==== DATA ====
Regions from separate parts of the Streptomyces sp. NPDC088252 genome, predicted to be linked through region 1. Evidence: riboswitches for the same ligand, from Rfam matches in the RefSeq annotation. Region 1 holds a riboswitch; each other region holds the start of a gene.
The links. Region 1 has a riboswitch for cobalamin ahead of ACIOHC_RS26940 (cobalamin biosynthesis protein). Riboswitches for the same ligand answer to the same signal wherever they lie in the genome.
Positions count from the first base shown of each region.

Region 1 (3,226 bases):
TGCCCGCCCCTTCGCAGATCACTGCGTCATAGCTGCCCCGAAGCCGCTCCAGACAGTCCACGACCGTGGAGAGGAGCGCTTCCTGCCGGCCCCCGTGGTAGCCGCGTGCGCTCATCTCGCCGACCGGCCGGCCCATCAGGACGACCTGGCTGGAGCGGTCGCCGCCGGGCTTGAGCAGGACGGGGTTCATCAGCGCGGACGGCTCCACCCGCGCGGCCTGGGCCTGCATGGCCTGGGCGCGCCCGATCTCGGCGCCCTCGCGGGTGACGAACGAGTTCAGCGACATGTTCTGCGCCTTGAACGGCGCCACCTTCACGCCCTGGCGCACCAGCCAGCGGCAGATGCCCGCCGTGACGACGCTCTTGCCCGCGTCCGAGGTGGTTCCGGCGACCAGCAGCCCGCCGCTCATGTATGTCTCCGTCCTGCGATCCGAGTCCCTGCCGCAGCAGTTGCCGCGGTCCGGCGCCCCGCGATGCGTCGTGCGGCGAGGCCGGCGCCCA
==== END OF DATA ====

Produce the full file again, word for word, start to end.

Regions from separate parts of the Streptomyces sp. NPDC088252 genome, predicted to be linked through region 1. Evidence: riboswitches for the same ligand, from Rfam matches in the RefSeq annotation. Region 1 holds a riboswitch; each other region holds the start of a gene.
The links. Region 1 has a riboswitch for cobalamin ahead of ACIOHC_RS26940 (cobalamin biosynthesis protein). Riboswitches for the same ligand answer to the same signal wherever they lie in the genome.
Positions count from the first base shown of each region.

Region 1 (3,226 bases):
TGCCCGCCCCTTCGCAGATCACTGCGTCATAGCTGCCCCGAAGCCGCTCCAGACAGTCCACGACCGTGGAGAGGAGCGCTTCCTGCCGGCCCCCGTGGTAGCCGCGTGCGCTCATCTCGCCGACCGGCCGGCCCATCAGGACGACCTGGCTGGAGCGGTCGCCGCCGGGCTTGAGCAGGACGGGGTTCATCAGCGCGGACGGCTCCACCCGCGCGGCCTGGGCCTGCATGGCCTGGGCGCGCCCGATCTCGGCGCCCTCGCGGGTGACGAACGAGTTCAGCGACATGTTCTGCGCCTTGAACGGCGCCACCTTCACGCCCTGGCGCACCAGCCAGCGGCAGATGCCCGCCGTGACGACGCTCTTGCCCGCGTCCGAGGTGGTTCCGGCGACCAGCAGCCCGCCGCTCATGTATGTCTCCGTCCTGCGATCCGAGTCCCTGCCGCAGCAGTTGCCGCGGTCCGGCGCCCCGCGATGCGTCGTGCGGCGAGGCCGGCGCCCA